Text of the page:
Assign action: current pixel can take on any existing provisional label in the mask without the need for consideration of label equivalences (either only one pixel is foreground or all pixels share the same label)

  4. 4.

    Merge action: is performed to solve equivalence between two or more classes and a representative is assigned to the current pixel.

In 2005, Wu et al. [6] proposed a decision tree as shown in Figure 6 to examine the neighbors of the connected components. A decision tree is a binary tree whose non-terminal nodes are conditional variables and whose terminal nodes are actions to be performed. A decision tree will be defined as being optimal if it has a minimal number of non-terminal nodes and terminal nodes. Wu et al. [6] suggested the idea that every pixel in the scan mask is always the neighbor of "q" (see Figure 1). If there is enough equivalence information to access the correct label of "q", there is no need to examine the rest of the neighbors. Therefore, their decision tree minimizes the number of scanned neighbors.

Figure 6
figure6

The decision tree used in scanning for eight-connectivity proposed by Wu et al. [6].

Instead of using the decision tree, He et al. [7], in 2009, analyzed the mask for eight-connectivity containing 16 possible cases (not including "x", which is the background), as shown in Figure 7. Case 1 is the new label action, cases 2-9 and 13-16 are the assign action and cases 10-12 are the merge action. Based on these cases, they proposed the algorithm as shown in Figure 8.

Figure 7
figure7

Sixteen possible cases for the current object pixel in the mask for eight-connectivity proposed by He et al. [7].

Figure 8
figure8

He et al. [7]first-scan algorithm.

In 2010, Grana et al. [3] analyzed the eight-connectivity scan mask using a decision table. They defined the OR-decision table in which any of the actions in the set of actions may be performed to satisfy the corresponding condition. Their OR-decision table is different from the classical decision table in that all actions in a classical decision table have to be performed. First, they produced an optimal decision tree from the OR-decision table and then converted the multiple actions OR-decision table into a single action decision table using the greedy method. The resulting OR-decision table is shown in Table 1. It contains 16 rules with boldfaces 1's. We added the "Mask" column to Grana et al. [3]'s OR-decision table to map the 16 possible cases proposed by He et al. [7] (Figure 7) to the corresponding rule in the OR-decision table.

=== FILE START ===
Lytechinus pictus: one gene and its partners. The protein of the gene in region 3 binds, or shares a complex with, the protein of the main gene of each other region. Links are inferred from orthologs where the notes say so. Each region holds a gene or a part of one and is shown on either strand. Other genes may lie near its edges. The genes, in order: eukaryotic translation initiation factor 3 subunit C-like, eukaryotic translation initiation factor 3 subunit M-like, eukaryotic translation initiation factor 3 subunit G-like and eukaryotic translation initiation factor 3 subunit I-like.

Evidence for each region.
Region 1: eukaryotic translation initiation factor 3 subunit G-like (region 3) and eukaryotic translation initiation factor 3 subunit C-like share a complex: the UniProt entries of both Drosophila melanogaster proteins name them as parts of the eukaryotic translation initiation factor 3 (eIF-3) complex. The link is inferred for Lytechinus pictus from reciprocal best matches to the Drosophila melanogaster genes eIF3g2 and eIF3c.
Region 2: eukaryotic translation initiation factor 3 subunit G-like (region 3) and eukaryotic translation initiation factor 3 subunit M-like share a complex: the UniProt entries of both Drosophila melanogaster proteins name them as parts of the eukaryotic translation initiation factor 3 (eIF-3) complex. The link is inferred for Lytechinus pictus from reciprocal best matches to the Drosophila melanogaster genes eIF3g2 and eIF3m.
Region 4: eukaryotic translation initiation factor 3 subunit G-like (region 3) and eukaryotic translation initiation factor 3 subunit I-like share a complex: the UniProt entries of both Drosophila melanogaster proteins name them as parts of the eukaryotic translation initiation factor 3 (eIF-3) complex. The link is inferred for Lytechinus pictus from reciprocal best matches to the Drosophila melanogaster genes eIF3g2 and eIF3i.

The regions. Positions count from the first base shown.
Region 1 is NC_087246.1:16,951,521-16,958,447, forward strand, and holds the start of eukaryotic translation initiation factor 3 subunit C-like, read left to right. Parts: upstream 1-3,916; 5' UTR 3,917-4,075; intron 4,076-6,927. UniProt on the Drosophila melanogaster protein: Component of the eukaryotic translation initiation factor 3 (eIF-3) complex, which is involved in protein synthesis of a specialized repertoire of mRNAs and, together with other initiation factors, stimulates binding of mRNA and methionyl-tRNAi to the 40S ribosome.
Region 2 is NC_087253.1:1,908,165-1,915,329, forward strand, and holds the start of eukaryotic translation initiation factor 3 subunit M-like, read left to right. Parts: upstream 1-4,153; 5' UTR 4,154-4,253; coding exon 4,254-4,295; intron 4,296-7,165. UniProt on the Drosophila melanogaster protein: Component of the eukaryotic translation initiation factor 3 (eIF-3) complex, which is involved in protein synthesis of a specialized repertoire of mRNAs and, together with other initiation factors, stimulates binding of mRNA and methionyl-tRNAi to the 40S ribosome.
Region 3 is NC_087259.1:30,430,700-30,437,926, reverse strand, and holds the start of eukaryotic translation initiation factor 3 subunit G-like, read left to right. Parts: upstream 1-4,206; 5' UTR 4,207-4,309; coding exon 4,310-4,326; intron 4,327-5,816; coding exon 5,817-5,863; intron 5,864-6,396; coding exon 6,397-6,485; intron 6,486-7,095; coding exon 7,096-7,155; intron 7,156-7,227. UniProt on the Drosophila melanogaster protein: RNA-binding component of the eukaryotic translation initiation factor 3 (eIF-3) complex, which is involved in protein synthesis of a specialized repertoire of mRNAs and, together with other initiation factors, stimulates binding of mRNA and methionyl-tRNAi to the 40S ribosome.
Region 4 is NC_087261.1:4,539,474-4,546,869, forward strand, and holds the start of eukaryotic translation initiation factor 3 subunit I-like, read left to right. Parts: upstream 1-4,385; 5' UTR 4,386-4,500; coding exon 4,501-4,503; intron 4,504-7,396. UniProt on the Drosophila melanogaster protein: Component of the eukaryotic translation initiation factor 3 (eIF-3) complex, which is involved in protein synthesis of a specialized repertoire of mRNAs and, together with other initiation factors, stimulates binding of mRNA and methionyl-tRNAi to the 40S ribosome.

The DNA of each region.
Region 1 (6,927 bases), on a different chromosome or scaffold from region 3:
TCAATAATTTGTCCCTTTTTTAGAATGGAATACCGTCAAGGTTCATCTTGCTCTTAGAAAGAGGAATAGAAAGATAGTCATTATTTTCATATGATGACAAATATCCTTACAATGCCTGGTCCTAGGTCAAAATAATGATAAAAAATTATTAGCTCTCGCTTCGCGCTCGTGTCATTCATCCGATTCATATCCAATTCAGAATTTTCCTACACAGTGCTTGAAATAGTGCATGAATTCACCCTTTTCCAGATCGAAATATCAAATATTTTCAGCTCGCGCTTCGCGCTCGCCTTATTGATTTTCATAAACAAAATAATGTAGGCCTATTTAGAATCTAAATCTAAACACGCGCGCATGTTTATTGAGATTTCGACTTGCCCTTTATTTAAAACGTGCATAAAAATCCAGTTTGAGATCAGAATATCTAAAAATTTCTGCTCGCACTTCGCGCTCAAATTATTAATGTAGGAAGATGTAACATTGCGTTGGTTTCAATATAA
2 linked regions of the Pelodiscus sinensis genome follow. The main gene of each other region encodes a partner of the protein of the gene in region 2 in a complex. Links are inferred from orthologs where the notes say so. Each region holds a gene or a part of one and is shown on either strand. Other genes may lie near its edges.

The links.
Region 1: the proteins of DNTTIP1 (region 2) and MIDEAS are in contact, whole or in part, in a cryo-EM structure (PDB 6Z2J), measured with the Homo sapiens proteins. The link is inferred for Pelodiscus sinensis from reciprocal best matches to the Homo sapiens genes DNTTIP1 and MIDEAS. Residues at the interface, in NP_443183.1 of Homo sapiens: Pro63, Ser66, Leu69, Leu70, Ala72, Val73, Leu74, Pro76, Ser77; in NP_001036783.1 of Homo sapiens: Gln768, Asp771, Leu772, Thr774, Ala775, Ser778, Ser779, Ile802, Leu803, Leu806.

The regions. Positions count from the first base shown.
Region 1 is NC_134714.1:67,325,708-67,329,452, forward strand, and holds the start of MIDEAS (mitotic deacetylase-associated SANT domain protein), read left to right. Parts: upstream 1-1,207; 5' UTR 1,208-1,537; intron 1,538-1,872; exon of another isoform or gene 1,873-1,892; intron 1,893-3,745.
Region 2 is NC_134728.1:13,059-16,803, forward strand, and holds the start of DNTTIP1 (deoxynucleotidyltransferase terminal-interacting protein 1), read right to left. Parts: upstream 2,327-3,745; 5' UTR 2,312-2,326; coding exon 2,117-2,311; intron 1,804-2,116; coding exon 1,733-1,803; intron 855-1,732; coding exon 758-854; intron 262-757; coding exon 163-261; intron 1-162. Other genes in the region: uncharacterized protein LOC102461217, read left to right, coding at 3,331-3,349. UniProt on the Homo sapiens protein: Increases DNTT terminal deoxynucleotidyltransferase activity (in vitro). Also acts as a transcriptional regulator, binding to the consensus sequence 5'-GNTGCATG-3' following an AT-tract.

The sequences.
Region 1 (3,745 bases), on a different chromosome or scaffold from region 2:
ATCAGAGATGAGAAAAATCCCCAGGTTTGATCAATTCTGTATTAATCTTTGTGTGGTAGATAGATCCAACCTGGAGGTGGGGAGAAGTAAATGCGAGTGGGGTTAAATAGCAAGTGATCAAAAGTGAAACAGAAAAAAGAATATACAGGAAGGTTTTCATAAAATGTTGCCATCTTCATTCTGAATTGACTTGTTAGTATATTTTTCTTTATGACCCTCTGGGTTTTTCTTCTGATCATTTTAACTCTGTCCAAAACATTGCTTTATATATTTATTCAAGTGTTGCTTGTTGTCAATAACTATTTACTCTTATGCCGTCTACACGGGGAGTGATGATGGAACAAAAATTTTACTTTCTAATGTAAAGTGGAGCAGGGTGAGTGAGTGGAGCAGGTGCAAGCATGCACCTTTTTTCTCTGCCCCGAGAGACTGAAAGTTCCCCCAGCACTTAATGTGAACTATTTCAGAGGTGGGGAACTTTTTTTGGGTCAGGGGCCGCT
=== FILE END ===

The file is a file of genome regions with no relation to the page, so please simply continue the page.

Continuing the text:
Table 1 OR-decision table for labeling

The following describes the algorithm they used to convert the OR-decision table into a single action decision table for obtaining the optimal decision tree. In OR-decision tables, only one of the different alternatives provided must be selected. While an arbitrary selection does not change the result of the algorithm, the optimal tree derived from a decision table implementing these arbitrary choices may be different. They used a greedy approach: the number of occurrences of each action entry is counted; iteratively the most common one is selected and for each rule where this entry is present all the other entries are removed until no more changes are required. If two actions have the same number of entries, they arbitrarily choose the one with a lower index. The resulting table, after applying this process, is shown in Table 1 with boldfaces 1's. The algorithm in which only two actions are chosen arbitrarily leads to four possible equivalent decision trees. All of these trees have the same number of nodes and are optimal. Two of these trees are described by Wu et al. [6] as shown in Figure 6 and He et al. [7] as shown in Figure 8.

In 2010, He et al. [8] proposed a new pixel-based scan mask consisting of three processed neighbor pixels for the case where the pixel is followed by the current foreground pixel as shown in Figure 9. In this new pixel-based scan mask, the current foreground pixel following a background pixel or a foreground pixel can be known without any additional computation cost. By applying this algorithm, the pixel followed by the current foreground pixel can be removed from the mask. In other words, their algorithm is highly efficient when there are long runs of foreground pixels.